Why Back Labels Can Make Or Break a Wine Brand
by Margaret Nolan on 09/22/2023 | 6 Minute Read
When I tell people I design wine labels, most folks respond sheepishly and tell me they “buy wines because I like the label”.
But they’re not alone.
Eighty-five percent of consumers say that the design of a wine label influences their purchase. Because of this, wine label design has evolved dramatically, especially in the last decade. With ever more innovation in printing technology, we have seen a boom in creativity concerning the category.
However, one part of wine packaging hasn’t benefited as much from this: the oft-neglected back label. Many brands are happy to leave this critical piece of design as a simple label with text and mandatories. But by not treating the back label with the attention it deserves, they miss out on a crucial opportunity.
In a Penn State University study, 57% of respondents reported they read the back label to help inform their decision when buying a bottle of wine. When asked to rate the importance of the front and back labels in their decision from 1 (very little) to 7 (very great), the front and back rated 4.79 and 4.60, respectively—nearly identical in importance. That’s why the design of the back label shouldn't be treated as the poor cousin to the front.
Much to my colleagues' bemusement, I really love designing and writing back labels. As a designer, I love the practical challenge: how do you make a label look great with mandatories and barcodes or the increasing requirement of QR codes? What about the multi-language content statements and ever-larger health warnings? For me, it’s like a jigsaw puzzle, and there’s something therapeutic about putting so many disparate elements together. Secondly—and more importantly—the back label is where you can build on what the front label has begun. It’s where you can tell the brand story or even create a smile. Either way, it’s a great way to connect with the consumer.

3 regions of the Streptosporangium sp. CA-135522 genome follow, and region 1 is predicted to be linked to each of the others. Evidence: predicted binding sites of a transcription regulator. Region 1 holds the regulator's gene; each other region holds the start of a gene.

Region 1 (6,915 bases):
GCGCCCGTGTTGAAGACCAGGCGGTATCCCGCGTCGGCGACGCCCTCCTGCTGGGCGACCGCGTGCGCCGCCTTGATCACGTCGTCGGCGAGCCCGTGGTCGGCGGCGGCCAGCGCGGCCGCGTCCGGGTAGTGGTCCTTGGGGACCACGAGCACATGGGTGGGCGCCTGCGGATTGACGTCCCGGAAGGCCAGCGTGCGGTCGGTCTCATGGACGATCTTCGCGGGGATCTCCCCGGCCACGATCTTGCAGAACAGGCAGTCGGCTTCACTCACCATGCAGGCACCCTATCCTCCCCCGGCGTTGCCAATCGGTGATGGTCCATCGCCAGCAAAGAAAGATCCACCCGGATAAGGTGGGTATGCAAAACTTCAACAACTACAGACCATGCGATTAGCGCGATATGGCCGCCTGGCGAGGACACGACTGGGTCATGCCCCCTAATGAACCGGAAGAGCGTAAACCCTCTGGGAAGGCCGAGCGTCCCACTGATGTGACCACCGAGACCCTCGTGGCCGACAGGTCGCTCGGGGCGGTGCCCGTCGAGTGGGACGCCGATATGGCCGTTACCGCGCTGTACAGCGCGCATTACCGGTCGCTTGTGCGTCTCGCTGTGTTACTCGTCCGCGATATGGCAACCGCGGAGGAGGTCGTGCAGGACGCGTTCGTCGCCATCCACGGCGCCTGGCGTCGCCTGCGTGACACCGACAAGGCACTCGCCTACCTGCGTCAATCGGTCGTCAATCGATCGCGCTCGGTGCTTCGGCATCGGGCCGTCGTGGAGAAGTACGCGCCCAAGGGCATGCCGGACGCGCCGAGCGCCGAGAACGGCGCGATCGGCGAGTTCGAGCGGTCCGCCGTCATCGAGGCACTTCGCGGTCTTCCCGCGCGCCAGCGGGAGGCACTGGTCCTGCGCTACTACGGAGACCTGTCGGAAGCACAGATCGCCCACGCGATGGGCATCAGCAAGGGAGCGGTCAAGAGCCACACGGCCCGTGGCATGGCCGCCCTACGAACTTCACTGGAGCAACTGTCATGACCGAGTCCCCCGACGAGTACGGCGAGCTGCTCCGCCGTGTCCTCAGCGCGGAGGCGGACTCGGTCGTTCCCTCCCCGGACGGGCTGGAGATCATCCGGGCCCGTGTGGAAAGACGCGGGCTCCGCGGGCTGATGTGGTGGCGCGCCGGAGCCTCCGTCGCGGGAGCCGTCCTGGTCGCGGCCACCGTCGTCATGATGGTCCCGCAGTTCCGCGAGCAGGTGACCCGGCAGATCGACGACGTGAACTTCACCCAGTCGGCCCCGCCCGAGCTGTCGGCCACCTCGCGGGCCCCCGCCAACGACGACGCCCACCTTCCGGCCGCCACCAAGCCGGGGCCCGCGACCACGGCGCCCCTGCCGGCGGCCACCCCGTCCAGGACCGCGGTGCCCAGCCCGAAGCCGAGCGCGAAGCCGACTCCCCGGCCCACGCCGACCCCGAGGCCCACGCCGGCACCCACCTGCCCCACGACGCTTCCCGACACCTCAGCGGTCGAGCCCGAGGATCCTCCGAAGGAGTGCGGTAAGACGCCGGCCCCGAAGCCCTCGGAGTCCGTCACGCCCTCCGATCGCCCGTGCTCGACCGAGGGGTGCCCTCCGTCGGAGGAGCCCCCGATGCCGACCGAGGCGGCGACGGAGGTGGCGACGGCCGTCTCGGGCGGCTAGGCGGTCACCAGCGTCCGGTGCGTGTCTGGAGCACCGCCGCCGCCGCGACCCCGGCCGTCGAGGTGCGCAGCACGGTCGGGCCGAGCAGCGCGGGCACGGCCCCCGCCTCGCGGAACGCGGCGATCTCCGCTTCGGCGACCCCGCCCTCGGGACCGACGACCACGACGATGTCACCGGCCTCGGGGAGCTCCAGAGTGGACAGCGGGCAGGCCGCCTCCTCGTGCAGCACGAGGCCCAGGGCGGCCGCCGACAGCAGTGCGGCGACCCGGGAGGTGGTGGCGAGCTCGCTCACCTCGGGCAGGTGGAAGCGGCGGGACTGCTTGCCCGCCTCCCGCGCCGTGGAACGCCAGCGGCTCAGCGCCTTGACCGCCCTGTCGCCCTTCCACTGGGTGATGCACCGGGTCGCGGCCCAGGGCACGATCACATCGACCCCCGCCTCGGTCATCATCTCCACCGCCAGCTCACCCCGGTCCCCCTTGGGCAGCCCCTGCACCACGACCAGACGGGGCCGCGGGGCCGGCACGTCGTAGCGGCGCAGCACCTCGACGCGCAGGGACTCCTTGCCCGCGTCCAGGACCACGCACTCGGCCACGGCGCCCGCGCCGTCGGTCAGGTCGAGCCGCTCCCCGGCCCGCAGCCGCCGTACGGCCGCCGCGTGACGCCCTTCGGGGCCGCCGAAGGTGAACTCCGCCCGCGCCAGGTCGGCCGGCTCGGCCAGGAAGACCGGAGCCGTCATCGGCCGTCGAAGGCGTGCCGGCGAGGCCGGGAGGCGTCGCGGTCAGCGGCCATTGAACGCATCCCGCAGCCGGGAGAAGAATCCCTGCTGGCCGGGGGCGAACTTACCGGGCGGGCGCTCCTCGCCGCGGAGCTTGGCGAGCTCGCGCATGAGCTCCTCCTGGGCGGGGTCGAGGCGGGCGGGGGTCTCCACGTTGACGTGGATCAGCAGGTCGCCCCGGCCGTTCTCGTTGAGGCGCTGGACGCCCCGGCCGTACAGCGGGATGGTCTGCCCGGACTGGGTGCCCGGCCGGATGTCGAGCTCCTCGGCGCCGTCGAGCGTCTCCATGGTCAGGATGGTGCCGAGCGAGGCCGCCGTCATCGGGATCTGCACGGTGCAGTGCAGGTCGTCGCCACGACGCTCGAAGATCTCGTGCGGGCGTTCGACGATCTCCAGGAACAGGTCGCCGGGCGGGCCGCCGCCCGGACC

In wine packaging, many brands resort to a simple rectangular back label with basic text and legal mandatories. Often, this is cost-driven—so they can utilize a single label across other tiers—or to simplify the process for their internal artwork team or printer. Whatever the reason, they’re missing a trick. A good back label doesn’t have to be expensive, but it has to have more than just a bland paragraph of text and “legals.”
One of the simplest and most cost-effective back labels we designed was on Cowpunk, a natural wine brand that aims to make the complex category less intimidating. Cowpunk’s refillable bottle had a small back panel area, restricting the label size we could use. The small dimensions led to the idea of telling the brand story through icons that explain the characteristics of natural winemaking. Ultimately, they became powerful off-pack brand elements for merchandising.
This leads me to another question—why does the back label have to be rectangular? Back labels can be all sorts of shapes and sizes.
Take it to the Grave elicits a smile when you turn the bottle to find a skull-shaped back label. On Bumblebee, an organic wine, the back label utilizes a die-cut of the honeycomb motif of the brand to hold essential information. The dotted path of the bumblebee encircles the organic certification logos, highlighting the brand’s organic credibility. The final touch is the copy, which comes as a poem explaining the meaning behind the brand. There are a lot of legal elements on the label, but the playfulness of the brand personality still shines through—and vital information is clear and easy to read.